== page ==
What follows will be less an evaluation of Viral, than a reconsideration of the SARS-2 origins question, on the basis of the evidence that Chan and Ridley assemble. Considering all the clues together in one place has been unexpectedly helpful. In particular, I’ve begun to think about what the DRASTIC evidence actually is, and why the revelations have mostly stopped; how best to interpret the early obfuscations of scientists and Chinese authorities; and finally, what the chronology of their behaviour suggests.
RaTG13 is no longer the closest known relative of SARS-2. It has lost that distinction to BANAL-52, a very slightly closer match which French scientists found in a Malaysian horseshoe bat from Laos in 2020.
This discovery cannot, however, change the historical importance of RaTG13 for understanding the origins of the pandemic. It is at the centre of the case DRASTIC has built for the lab-leak hypothesis, and it is accordingly the very first chapter of Viral.
Here, Ridley and Chan outline all that is known of the Mojiang miners who developed SARS-like symptoms in 2012. Doctors consulted with the WIV on their mysterious illness, and this awakened Shi’s interest in the Mojiang mine, leading to repeated sampling of the horseshoe bats who lived there. According to Shi’s own statements and information released by her lab, RaTG13 was detected in a bat faecal sample collected in 2013, and first sequenced in 2017 and 2018.
Before the pandemic, Shi’s students and others discussed the mine repeatedly in their research, but now they studiously avoid the entire topic, while the mine itself remains closed and under the protection of Chinese security services, who arrest or harass all would-be visitors. In an early paper disclosing the close genetic relationship between SARS-2 and RaTG13, Shi and her colleagues carefully obscured the Mojiang origins of the sequence. Only on the basis of research published prior to 2019 were DRASTIC able to piece the whole story together and force further revelations from the WIV camp.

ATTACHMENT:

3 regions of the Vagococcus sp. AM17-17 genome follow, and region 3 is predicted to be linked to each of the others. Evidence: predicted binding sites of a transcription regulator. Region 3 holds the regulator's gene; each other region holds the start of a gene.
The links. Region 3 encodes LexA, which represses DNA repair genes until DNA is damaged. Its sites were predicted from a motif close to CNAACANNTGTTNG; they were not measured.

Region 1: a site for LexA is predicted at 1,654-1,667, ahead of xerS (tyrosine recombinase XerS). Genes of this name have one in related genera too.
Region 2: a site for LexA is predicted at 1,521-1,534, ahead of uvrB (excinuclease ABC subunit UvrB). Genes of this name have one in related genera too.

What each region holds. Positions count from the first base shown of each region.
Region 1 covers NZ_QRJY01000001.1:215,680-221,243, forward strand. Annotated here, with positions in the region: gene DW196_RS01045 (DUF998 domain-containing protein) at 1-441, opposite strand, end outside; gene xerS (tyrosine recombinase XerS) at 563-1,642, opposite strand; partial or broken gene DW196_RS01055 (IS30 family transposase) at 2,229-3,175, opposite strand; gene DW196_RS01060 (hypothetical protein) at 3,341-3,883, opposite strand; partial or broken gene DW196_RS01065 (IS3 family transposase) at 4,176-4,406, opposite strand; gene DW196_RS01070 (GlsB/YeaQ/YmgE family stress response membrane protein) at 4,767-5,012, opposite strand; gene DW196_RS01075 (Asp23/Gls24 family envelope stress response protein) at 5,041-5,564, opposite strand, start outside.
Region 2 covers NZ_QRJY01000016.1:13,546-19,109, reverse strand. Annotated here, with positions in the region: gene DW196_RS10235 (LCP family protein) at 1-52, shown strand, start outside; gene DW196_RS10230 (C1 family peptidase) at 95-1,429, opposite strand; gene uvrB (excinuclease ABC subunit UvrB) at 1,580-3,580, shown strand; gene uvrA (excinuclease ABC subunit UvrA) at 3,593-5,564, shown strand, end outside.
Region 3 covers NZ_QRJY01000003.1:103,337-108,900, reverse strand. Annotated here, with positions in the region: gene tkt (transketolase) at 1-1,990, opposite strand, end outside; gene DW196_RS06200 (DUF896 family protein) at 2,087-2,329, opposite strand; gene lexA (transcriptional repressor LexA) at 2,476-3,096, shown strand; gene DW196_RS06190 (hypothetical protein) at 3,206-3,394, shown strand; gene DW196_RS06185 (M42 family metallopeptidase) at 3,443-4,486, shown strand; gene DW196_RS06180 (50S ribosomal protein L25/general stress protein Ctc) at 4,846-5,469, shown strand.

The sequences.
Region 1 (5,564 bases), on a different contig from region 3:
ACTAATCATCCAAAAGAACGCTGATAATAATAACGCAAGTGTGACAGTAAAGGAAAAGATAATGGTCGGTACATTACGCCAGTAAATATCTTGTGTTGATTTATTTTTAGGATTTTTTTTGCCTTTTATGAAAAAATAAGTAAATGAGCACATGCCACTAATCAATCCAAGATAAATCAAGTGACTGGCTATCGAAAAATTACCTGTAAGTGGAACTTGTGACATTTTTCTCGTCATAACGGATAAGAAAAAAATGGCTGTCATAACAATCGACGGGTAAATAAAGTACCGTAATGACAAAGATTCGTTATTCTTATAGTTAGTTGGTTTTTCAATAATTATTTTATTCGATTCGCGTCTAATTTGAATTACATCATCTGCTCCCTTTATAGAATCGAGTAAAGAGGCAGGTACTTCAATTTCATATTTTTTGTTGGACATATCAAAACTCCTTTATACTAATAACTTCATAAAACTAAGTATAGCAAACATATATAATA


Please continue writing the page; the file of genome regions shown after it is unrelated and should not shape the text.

It has always been very, very hard to accept as mere coincidence, that SARS-CoV-2 first began infecting humans in Wuhan, far from the native habitat of the bats most likely to carry sarbecoviruses like this, but very near indeed to a) a virological institute studying precisely this kind of sarbecovirus, where b) its closest known relative at the time had been sampled and sequenced. If you believe in zoonosis, you have to accept that this natural event purely by accident first came to notice in the one city on earth where this precise variety of virus was the subject of active study and experimentation.
This, then, is what the bulk of the DRASTIC case rests on – a mix of older research, particularly doctoral dissertations, which shed light on the intellectual preoccupations of Shi, her students, and her collaborators; and the more recent, elliptical publications and statements of Shi, Daszak and others at the centre of suspicion. Probably we will not learn very much more; the well of old evidence has gone dry, and nobody from Wuhan or the EcoHealth Alliance is talking anymore.
One question, is why Shi and her associates ever opened their mouths after January 2020 in the first place. Their constant caution and dissimulation is hard to square with what you’d expect of uninvolved researchers, who just happen to find themselves at the centre of a pandemic and are eager to share their insight. On the other hand, wouldn’t we expect clearly implicated parties to destroy evidence and say nothing?